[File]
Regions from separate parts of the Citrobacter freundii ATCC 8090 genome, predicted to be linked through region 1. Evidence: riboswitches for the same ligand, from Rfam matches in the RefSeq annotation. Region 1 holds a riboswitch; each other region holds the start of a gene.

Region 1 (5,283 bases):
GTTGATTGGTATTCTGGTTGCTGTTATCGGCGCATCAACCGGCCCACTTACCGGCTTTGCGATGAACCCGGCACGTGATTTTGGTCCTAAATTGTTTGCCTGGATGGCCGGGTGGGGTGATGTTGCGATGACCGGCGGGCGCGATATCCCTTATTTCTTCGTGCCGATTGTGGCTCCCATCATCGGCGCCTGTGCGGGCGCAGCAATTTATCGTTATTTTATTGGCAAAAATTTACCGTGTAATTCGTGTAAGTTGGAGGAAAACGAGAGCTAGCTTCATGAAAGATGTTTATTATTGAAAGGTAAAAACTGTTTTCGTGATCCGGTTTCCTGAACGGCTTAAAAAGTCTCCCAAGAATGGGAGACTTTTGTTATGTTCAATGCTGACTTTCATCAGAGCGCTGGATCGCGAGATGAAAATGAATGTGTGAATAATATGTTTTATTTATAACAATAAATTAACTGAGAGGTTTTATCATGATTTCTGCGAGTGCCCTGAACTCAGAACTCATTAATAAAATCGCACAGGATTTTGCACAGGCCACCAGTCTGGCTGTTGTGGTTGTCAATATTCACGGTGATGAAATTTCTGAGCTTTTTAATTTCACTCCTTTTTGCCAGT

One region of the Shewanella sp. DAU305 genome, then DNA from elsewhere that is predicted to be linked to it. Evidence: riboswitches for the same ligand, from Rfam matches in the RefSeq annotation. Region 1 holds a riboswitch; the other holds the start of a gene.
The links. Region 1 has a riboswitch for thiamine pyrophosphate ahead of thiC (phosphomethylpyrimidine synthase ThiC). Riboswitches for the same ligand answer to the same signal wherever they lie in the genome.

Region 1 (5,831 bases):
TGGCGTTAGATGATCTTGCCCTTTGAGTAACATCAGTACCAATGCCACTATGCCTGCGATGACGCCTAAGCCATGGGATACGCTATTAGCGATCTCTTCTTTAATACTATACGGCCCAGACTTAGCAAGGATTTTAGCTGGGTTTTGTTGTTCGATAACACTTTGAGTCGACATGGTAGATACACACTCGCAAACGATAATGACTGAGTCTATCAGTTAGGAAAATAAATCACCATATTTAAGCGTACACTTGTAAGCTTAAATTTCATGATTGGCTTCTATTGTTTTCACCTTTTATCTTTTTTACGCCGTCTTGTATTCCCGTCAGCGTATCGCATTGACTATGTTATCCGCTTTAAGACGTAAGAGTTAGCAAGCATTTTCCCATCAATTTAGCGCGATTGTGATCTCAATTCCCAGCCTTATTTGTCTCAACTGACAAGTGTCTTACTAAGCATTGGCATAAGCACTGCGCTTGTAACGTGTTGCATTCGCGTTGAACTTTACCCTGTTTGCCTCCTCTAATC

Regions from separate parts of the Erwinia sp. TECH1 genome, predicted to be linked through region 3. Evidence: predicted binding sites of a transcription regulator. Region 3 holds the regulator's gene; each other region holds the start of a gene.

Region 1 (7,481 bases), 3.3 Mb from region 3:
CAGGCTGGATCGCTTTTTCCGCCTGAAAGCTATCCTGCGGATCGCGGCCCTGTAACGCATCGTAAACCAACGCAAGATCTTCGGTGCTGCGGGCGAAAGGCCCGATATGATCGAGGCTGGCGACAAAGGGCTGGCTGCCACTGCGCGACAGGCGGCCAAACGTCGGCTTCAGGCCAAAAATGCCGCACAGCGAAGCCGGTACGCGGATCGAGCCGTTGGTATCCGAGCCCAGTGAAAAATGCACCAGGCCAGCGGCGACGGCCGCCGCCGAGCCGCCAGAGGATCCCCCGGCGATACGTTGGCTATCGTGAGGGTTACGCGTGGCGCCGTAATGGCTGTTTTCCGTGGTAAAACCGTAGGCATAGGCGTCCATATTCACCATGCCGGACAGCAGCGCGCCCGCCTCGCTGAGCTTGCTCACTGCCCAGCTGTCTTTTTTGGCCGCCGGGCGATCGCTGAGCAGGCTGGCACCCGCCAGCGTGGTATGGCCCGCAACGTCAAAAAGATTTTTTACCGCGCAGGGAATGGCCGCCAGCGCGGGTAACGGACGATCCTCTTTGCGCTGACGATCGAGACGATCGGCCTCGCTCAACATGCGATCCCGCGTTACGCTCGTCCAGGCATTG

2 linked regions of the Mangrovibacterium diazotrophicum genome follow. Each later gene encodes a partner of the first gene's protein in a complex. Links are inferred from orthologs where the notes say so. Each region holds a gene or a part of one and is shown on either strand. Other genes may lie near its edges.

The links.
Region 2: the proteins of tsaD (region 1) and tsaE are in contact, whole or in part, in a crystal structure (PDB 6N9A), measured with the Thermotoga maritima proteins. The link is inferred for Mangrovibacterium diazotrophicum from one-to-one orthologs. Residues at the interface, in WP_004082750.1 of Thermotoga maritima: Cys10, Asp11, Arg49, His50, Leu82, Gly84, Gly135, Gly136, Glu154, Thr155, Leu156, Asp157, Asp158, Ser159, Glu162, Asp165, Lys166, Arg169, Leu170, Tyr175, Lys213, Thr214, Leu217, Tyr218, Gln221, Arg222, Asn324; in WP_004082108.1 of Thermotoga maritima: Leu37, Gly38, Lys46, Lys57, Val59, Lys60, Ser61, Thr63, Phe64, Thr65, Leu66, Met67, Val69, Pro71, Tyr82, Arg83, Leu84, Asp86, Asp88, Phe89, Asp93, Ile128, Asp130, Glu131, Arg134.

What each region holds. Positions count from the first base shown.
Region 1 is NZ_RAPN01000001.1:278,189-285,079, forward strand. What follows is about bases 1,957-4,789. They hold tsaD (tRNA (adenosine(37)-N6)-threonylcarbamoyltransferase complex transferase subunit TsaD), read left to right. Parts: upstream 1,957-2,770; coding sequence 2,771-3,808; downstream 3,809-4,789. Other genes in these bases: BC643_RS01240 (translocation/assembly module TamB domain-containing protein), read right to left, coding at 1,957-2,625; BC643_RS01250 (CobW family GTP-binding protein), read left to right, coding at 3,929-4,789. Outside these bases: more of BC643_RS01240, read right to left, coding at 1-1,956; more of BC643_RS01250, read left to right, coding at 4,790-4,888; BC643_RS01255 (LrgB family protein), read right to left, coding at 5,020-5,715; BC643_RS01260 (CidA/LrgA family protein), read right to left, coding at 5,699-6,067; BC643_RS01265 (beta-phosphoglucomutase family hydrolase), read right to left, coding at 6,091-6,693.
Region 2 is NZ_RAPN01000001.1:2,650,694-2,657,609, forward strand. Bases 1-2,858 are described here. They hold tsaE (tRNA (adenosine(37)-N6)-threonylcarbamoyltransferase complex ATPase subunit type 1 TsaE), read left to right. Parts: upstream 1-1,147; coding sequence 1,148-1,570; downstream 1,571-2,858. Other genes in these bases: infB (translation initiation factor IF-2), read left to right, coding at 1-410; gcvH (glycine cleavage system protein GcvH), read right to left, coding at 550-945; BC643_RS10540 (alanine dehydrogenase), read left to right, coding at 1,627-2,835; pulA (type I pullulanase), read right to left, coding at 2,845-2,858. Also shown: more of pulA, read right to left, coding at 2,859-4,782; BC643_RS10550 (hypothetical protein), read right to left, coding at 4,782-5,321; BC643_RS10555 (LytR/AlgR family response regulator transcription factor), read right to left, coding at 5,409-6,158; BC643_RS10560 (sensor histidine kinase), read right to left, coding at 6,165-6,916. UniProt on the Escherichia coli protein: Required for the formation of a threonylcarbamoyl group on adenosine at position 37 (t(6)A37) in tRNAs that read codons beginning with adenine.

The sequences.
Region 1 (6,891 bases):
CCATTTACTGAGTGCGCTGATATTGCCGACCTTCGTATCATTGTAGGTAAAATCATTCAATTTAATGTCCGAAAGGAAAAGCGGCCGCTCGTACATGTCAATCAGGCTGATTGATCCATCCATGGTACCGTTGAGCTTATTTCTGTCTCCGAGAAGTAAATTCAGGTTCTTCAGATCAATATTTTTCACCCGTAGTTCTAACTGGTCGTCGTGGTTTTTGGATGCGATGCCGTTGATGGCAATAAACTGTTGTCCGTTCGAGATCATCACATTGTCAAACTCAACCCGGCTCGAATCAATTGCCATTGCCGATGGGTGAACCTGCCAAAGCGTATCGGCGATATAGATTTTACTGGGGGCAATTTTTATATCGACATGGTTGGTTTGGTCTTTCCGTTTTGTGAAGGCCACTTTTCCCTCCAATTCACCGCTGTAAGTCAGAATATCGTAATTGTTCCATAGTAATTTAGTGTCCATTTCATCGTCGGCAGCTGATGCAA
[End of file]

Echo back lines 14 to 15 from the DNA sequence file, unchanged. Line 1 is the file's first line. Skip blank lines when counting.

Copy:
What each region holds. Positions count from the first base shown.
Region 1 is NZ_RAPN01000001.1:278,189-285,079, forward strand. What follows is about bases 1,957-4,789. They hold tsaD (tRNA (adenosine(37)-N6)-threonylcarbamoyltransferase complex transferase subunit TsaD), read left to right. Parts: upstream 1,957-2,770; coding sequence 2,771-3,808; downstream 3,809-4,789. Other genes in these bases: BC643_RS01240 (translocation/assembly module TamB domain-containing protein), read right to left, coding at 1,957-2,625; BC643_RS01250 (CobW family GTP-binding protein), read left to right, coding at 3,929-4,789. Outside these bases: more of BC643_RS01240, read right to left, coding at 1-1,956; more of BC643_RS01250, read left to right, coding at 4,790-4,888; BC643_RS01255 (LrgB family protein), read right to left, coding at 5,020-5,715; BC643_RS01260 (CidA/LrgA family protein), read right to left, coding at 5,699-6,067; BC643_RS01265 (beta-phosphoglucomutase family hydrolase), read right to left, coding at 6,091-6,693.